I went to el Museo de las Bellas Artes and saw a Goya exhibit and another exhibit by Pedro Friedberg. I never knew it, but Goya was a pretty non-conventional painter for his time. I really liked Friedberg's stuff. He studied to be an architect when he was young and decided against actually going in to the field. Instead, he drew these crazy, highly detailed and non-functional buildings with all sorts of tantric, Aztec, and even Masonic symbolism within them. His stuff kind of reminded me of Monty Python cartoons. He's also that guy who made those chairs shaped like hands so that he could cop a feel while you sit in his art work. This guy rules. Check him out. If you ever win a million dollars and want to buy me a gift, get me one of his drawings.

Enough. My head feels like someone is stabbing me in the temples. Mary Claire made pancakes. Happy Dia de los Muertos! Oh and hey, check this contradiction out real quick. Illegal aliens with green cards? If you're going to be witty, think it through a little. Orale.

Thursday, October 29, 2009

Hello Distrito Federal!


Crazy coincidence, Ward and Stephanie saw me off to my connecting flight in Charolette NC this morning! They were on the same RIC one going out to Jacksonville for the FL Fest. Their seat assignment was the row in front of mine. Ward had airplane bottles of Skyy Vodka and we mixed 'em in our smoothies in Charolette. Cocktail hour at 9am with Ward and Stephanie right before a flight should happen to everyone.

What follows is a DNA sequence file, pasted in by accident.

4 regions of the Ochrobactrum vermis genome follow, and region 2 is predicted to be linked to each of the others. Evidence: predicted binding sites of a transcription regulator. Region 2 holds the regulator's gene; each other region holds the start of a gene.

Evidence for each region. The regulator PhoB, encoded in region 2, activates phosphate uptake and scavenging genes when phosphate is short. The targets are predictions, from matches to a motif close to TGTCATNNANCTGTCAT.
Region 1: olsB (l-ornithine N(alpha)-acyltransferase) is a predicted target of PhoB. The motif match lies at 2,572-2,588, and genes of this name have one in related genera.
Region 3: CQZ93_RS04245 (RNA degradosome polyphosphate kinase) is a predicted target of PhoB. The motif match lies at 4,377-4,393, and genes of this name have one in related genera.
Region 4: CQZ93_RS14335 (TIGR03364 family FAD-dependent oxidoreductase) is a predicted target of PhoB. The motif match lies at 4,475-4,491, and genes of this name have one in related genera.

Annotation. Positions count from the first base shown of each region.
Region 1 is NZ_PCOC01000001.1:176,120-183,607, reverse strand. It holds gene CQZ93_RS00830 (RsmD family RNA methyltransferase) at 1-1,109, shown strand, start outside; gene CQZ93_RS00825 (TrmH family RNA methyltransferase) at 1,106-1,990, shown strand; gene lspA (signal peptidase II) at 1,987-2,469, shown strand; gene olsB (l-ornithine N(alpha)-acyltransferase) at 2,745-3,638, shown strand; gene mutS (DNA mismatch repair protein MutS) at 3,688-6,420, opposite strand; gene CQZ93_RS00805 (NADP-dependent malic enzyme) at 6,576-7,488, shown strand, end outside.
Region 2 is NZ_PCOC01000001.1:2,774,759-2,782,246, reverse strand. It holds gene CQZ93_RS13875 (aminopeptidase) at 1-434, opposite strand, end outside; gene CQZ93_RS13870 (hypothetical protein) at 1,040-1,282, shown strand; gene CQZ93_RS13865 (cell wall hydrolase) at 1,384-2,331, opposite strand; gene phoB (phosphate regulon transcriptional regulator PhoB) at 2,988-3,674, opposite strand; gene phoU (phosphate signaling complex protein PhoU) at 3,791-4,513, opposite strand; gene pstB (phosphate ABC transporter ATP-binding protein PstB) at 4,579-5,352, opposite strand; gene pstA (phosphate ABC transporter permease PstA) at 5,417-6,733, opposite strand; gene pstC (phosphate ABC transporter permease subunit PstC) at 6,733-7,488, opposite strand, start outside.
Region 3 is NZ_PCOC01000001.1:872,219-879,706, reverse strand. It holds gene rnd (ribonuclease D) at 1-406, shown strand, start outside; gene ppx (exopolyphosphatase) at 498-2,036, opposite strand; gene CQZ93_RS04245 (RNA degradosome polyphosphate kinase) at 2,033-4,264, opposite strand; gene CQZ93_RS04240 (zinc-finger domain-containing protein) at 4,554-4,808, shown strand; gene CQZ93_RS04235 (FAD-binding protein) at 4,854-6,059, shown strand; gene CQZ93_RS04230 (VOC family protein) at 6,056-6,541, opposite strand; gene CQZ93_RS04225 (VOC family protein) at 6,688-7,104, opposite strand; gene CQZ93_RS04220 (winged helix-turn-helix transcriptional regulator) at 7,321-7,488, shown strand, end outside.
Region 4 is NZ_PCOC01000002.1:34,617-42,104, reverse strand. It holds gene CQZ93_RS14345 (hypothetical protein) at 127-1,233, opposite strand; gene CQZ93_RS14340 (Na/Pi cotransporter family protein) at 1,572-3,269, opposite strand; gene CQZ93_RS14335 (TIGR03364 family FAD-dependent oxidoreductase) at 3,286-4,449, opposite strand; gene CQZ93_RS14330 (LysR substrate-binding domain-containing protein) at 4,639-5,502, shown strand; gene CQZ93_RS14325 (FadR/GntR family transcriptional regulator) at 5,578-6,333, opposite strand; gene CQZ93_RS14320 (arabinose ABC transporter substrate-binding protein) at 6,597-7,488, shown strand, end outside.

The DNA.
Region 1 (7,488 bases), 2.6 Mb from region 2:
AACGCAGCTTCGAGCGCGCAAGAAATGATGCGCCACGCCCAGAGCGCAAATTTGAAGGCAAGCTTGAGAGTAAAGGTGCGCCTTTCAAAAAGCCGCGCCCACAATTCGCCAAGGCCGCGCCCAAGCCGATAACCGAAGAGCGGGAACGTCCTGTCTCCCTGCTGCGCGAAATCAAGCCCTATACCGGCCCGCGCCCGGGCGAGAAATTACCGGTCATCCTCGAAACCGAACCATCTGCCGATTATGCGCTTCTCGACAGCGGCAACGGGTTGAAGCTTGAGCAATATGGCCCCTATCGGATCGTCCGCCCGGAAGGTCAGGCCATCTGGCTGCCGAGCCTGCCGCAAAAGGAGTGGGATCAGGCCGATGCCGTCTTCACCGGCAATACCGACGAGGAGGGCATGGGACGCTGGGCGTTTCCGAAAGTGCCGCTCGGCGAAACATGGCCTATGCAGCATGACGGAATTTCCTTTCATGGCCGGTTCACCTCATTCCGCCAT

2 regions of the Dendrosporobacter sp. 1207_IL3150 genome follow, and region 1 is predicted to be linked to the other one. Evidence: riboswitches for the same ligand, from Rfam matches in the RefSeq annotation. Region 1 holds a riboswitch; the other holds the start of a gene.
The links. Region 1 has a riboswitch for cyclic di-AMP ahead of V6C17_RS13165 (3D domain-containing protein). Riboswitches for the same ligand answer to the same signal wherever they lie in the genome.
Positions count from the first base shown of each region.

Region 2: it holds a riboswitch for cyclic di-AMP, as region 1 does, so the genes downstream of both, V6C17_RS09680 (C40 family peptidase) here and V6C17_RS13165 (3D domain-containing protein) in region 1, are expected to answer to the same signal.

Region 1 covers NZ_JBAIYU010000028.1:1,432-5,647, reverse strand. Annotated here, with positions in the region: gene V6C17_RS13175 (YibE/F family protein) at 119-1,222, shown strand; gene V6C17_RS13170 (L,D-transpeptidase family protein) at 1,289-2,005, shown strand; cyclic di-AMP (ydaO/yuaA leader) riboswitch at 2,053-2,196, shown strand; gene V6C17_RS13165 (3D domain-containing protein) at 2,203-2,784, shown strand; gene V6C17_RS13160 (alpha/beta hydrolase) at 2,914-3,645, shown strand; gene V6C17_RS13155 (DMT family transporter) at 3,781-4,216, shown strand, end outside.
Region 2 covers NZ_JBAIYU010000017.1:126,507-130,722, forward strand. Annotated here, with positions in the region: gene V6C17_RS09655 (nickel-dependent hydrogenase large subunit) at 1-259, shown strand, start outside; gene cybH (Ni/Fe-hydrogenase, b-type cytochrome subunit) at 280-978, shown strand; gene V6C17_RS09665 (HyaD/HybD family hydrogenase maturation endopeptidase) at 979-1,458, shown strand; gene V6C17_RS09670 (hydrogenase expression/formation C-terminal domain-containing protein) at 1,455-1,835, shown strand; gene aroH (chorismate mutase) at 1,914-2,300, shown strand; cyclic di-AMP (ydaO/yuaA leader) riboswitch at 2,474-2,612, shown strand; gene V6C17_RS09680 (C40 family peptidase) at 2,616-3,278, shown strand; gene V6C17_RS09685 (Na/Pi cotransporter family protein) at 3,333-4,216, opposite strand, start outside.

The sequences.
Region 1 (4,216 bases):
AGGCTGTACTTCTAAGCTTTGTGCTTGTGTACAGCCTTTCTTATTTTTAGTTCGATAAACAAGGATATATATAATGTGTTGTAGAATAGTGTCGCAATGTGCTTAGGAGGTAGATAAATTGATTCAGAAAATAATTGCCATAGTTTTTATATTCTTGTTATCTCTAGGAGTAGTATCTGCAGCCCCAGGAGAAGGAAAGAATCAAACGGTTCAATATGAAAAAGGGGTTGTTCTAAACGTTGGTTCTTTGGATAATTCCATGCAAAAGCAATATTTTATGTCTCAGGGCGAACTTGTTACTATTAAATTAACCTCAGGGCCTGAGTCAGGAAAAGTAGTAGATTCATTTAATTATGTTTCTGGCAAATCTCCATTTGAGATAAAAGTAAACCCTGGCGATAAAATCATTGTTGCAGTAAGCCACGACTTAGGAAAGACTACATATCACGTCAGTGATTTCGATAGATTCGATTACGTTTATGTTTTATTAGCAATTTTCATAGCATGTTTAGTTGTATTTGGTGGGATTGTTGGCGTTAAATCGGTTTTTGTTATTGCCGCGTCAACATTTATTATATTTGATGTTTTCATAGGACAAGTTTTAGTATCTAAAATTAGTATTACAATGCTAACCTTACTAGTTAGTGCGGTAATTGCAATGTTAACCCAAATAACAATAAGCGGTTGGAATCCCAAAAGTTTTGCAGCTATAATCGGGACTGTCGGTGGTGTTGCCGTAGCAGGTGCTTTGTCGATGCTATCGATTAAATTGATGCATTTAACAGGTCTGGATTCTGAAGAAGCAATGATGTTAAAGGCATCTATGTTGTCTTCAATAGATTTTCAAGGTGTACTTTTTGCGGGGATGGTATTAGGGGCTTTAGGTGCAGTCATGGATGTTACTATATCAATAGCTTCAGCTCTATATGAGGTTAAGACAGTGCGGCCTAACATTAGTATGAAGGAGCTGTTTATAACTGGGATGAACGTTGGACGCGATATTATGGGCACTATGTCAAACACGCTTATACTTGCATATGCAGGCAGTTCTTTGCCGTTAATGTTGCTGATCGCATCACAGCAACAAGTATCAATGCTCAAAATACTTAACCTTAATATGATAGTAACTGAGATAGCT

So far all I have done today in Mexico City (Distrito Federal/D.F.) is go to Mary Claire's apartment, eat a delicious torta, and have a well needed siesta. We are going to some Dub show tonight. I can't wait for Dia de Los Muertos juey! D.F. is a huge and crazy sprawl! I forgot how insanely big it is. Last time I stuck to the main Zocalo (city center) and the La Zona Rosa (the Pink Zone=gay as a footballbat!) the whole time.
I just found out Polka Madre is playing on Sunday and I am going to see them. Aren't you excited for me Tony? I'll give them a high five (una choca del cinco!) for you and Shelly and Curtis and Ward.

Wednesday, October 28, 2009

Goodbye Richmond!



I love Richmond, Virginia so much! I am proud to call it home and everyone I know there my family (Sean, even you).
Oye! I leave tomorrow for Mexico City. I have a rough idea of what I will be doing with my 5 months exploring, but I have no idea how this is going to turn out. For once, it seems, I don't have a solid plan...kind of intimidating for someone like me, but I'm down to try something a little out of my comfort level. Bonus; I will be tan, bilingual, totally rested, and have a hot surfer body when I return in the Spring. Whoop!
These last few weeks off from work and catching up with friends have been really good for me. I feel loved. I love you guys and I feel insanely lucky to know you. I'll miss you guys!

*when I have time I'll make a Flickr account so yall can check out the photos I took last week of all of us. I got some funny ones!